Reading As Writers: 2013 Newbery Medal Winner THE ONE AND ONLY IVAN

San Antonio, TX

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Event Details

First of three special Reading As Writers meetings this summer!
 
Not Your Typical Book Club
Reading informs our writing. Reading with intent can push us to the next level of our craft. Our goal in this special series is to examine how three award-winning authors have brought their stories to life, and in doing so, learn how we may hone those same techniques.
 
Please read each book before its assigned meeting, then roll up your sleeves for a lively discussion of the craft techniques used by the author.
 
This month: 2013 Newbery Medal-winner The One and Only Ivan, by Katherine Applegate.


Discussion Starters
All who RSVP will receive these questions as a PDF.
Please mark examples in your text to share with the group!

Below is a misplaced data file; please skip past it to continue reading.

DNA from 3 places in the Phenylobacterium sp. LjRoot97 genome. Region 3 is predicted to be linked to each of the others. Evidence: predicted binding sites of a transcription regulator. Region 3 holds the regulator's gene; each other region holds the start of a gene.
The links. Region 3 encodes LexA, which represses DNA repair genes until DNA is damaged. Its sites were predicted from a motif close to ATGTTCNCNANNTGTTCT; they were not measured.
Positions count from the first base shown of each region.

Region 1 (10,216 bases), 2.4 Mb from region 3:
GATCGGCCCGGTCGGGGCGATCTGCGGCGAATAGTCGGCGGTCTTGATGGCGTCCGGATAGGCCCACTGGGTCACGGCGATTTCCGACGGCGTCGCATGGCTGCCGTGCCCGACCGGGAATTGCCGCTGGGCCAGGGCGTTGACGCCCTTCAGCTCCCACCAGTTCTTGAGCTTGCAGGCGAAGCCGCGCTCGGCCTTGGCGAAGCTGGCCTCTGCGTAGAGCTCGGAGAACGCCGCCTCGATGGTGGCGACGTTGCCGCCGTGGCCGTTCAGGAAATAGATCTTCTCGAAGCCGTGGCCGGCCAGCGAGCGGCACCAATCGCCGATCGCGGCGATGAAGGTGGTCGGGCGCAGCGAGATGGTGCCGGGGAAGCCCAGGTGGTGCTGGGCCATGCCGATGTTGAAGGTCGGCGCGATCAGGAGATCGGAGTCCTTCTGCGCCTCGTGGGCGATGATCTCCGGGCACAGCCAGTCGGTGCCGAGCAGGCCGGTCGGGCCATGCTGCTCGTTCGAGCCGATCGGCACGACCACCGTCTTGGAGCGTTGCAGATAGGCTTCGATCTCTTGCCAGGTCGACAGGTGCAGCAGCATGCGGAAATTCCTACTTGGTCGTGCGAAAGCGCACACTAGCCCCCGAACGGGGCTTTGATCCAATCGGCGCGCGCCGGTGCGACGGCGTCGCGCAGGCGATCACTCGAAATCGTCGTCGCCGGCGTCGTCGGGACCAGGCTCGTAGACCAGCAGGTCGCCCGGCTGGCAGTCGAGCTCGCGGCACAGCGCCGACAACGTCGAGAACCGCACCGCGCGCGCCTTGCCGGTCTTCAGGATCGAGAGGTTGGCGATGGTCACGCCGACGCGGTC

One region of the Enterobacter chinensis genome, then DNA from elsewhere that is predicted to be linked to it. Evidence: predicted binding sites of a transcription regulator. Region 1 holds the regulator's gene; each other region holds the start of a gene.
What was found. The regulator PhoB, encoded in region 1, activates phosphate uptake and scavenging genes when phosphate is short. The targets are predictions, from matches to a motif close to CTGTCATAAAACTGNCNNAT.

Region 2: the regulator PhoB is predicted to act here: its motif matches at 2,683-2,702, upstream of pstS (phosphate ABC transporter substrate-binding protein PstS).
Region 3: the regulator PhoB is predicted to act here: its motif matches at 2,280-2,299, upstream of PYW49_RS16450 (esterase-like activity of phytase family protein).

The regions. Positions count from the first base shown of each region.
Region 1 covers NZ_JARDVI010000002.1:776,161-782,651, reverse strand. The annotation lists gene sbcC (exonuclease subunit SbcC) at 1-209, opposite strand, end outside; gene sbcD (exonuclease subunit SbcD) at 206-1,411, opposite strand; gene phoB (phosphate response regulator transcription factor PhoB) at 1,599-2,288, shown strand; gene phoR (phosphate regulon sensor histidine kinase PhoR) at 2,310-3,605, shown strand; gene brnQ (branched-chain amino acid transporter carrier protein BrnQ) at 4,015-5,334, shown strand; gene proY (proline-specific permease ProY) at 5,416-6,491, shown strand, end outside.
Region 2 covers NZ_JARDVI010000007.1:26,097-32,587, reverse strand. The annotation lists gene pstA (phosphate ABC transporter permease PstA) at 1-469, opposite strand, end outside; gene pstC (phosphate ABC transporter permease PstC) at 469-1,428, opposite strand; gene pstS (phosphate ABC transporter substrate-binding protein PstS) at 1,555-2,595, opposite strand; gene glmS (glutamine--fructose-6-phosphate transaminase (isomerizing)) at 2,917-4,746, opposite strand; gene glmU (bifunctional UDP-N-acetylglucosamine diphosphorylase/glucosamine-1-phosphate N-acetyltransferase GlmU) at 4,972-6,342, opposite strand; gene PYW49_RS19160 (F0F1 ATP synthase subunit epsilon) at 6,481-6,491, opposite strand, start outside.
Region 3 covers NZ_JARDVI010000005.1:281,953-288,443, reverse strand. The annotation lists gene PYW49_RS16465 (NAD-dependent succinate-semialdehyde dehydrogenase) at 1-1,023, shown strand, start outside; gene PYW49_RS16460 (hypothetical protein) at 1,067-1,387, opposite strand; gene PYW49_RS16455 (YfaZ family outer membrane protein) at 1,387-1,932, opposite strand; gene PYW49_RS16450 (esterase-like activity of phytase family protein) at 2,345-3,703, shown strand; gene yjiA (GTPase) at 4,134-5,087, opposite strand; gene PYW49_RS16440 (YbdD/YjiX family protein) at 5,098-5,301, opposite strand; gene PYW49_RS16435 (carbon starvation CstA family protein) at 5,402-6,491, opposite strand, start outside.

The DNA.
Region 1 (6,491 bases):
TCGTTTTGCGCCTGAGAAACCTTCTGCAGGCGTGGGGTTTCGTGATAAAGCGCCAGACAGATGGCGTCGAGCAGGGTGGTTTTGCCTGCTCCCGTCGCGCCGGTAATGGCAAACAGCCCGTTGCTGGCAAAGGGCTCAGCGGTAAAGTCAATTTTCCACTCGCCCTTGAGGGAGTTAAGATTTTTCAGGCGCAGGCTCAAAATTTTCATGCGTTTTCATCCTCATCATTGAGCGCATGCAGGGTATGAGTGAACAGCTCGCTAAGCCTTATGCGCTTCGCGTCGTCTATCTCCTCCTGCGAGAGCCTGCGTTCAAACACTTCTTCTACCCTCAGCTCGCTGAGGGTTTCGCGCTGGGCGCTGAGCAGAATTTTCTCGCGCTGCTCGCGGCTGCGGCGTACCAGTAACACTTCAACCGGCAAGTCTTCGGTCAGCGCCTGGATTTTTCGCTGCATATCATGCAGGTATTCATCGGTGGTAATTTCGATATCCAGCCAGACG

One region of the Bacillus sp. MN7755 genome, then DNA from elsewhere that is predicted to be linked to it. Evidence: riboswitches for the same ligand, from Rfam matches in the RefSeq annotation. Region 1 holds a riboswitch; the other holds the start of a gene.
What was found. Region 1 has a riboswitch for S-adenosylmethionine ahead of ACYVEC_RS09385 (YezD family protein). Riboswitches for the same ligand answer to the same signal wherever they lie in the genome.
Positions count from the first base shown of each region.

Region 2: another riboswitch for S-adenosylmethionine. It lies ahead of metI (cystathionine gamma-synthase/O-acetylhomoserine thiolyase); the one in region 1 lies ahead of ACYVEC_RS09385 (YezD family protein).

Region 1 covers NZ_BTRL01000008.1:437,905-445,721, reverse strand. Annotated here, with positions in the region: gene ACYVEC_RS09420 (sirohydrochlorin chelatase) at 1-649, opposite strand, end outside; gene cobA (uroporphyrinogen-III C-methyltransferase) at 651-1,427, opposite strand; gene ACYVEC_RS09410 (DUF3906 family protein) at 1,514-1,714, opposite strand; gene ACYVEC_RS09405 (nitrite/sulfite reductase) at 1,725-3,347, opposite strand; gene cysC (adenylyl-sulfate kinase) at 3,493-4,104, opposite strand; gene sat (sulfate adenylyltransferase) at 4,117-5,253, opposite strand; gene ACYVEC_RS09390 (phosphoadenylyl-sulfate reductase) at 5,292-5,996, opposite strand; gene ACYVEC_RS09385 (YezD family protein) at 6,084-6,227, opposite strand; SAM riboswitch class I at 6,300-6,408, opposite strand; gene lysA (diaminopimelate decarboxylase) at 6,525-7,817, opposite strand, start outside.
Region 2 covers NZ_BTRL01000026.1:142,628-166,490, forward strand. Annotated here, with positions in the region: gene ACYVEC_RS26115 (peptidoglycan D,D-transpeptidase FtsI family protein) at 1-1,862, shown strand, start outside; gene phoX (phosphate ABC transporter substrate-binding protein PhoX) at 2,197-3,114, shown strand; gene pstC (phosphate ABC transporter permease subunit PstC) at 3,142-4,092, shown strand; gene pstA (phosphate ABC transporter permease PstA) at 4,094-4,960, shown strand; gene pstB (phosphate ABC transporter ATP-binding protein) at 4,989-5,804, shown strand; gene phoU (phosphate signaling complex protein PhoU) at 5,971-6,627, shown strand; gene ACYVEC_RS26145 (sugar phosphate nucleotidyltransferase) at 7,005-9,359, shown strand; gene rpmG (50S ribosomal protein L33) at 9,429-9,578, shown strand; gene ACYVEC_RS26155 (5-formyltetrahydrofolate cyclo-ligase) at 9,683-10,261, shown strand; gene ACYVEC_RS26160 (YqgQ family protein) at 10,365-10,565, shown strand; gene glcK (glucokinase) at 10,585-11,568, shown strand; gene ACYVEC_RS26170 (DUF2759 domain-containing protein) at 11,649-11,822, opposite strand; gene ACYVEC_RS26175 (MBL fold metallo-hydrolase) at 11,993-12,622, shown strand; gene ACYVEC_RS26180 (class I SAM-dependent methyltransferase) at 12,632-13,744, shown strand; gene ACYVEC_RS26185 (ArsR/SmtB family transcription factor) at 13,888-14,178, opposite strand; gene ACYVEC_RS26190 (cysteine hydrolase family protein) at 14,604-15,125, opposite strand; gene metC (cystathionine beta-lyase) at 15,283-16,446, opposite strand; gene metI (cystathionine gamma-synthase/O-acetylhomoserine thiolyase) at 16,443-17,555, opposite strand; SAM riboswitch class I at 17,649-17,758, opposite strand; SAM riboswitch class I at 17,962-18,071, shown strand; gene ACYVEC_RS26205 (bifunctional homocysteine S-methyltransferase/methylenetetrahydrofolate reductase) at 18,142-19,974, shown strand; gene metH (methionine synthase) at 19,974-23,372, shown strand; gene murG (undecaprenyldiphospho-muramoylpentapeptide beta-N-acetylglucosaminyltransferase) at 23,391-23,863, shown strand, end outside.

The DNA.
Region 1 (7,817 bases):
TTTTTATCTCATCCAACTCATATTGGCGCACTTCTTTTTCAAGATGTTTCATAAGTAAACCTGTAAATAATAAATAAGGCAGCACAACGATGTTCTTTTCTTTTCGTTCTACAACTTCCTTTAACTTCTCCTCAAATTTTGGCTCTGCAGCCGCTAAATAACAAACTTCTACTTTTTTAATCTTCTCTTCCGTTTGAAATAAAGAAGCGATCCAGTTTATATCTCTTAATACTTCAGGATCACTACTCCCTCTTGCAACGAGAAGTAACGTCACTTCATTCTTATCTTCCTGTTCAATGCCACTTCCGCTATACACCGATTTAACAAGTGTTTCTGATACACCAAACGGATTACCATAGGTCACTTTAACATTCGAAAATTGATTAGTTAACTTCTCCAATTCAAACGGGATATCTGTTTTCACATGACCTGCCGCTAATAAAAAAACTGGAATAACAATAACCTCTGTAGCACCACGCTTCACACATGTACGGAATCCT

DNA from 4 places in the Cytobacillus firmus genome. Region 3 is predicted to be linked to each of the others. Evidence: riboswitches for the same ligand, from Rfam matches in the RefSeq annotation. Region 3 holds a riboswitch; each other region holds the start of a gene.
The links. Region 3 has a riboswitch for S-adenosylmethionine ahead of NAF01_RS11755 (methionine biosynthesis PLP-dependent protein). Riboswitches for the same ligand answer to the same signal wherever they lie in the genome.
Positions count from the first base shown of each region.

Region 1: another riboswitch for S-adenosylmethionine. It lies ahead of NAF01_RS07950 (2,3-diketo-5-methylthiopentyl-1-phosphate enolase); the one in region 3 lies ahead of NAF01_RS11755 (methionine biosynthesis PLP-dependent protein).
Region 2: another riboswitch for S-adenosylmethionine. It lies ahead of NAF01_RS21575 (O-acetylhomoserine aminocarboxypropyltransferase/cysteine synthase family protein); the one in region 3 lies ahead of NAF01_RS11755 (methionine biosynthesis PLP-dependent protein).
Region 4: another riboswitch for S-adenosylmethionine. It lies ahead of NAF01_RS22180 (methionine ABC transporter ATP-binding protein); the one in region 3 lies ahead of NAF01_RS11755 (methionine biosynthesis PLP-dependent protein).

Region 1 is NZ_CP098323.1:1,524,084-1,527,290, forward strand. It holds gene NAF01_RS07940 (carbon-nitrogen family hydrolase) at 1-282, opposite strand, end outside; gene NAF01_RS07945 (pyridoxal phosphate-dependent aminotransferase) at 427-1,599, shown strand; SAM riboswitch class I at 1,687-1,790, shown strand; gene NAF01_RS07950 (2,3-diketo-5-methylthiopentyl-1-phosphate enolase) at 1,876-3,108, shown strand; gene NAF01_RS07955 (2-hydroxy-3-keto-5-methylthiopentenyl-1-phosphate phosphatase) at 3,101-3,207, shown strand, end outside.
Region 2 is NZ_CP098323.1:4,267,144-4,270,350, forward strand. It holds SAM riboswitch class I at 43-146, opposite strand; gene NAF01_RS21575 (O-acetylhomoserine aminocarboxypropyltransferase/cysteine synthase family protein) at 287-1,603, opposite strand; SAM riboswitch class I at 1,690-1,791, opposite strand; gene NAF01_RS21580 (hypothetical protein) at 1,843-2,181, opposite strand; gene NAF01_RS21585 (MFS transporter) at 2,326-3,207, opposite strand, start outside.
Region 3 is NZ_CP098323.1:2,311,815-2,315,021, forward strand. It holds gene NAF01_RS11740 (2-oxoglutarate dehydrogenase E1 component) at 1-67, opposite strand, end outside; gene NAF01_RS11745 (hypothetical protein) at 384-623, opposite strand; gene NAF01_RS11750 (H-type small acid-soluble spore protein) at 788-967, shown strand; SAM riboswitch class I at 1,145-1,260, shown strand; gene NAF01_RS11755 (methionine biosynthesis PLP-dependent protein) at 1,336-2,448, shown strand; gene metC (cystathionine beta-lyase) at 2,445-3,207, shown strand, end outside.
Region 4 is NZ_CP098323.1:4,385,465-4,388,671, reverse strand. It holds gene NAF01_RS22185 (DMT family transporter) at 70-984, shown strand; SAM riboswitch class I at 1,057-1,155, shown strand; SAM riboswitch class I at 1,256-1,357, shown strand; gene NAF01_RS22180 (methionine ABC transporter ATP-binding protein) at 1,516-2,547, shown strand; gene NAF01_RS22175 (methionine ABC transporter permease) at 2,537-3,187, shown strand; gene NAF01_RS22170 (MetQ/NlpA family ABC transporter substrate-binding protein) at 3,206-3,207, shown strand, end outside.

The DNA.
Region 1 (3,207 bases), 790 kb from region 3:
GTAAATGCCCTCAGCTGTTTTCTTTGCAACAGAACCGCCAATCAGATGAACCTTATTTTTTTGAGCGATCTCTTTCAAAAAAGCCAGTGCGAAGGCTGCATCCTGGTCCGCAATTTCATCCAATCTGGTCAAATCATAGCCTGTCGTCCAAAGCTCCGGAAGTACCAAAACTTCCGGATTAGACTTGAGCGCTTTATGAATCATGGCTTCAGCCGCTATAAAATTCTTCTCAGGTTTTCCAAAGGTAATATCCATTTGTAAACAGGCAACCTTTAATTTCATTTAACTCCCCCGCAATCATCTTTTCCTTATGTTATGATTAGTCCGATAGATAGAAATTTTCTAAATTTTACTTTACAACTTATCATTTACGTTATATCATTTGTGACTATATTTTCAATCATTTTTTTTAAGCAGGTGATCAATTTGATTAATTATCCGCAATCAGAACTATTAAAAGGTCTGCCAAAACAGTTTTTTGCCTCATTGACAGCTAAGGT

Setting
How does Applegate use Ivan’s senses to bring the settings of the story to life for readers?

Character
How does the author introduce Ivan’s desires? His conflicts/obstacles?
How have Ivan’s friendships shaped his character? How do they continue to shape it?
How has Ivan’s time in the Big Top Mall affected his gorilla-ness?
How does Ivan’s character change over the course of the story?

Voice / Dialogue
How does Ivan’s vocabulary reflect his being a gorilla? How does it reflect his being a captive of humans?
How does the author distinguish the voices of characters — Ivan, Mack, Bob, Stella, Ruby, Julia?
Although Ivan mentions sharing stories with the zoo gorillas (p. 288), once Ivan is at the zoo, the author doesn’t include any dialogue among the gorillas. How does this affect your reading of this part of the story?

Plot
How would you describe the plot of Ivan: its shape, its divisions, its important moments?

Mechanics
Applegate uses very short paragraphs and chapters. How does this affect the reading of the story? Does it reflect Ivan’s character and/or voice?

POV
Ivan tells his own story. How might third-person narration have affected the story?

Theme
A few themes of the story include isolation, personal identity, and friendship. What other themes stood out to you? How early did the author introduce the themes? How did she carry them from scene to scene?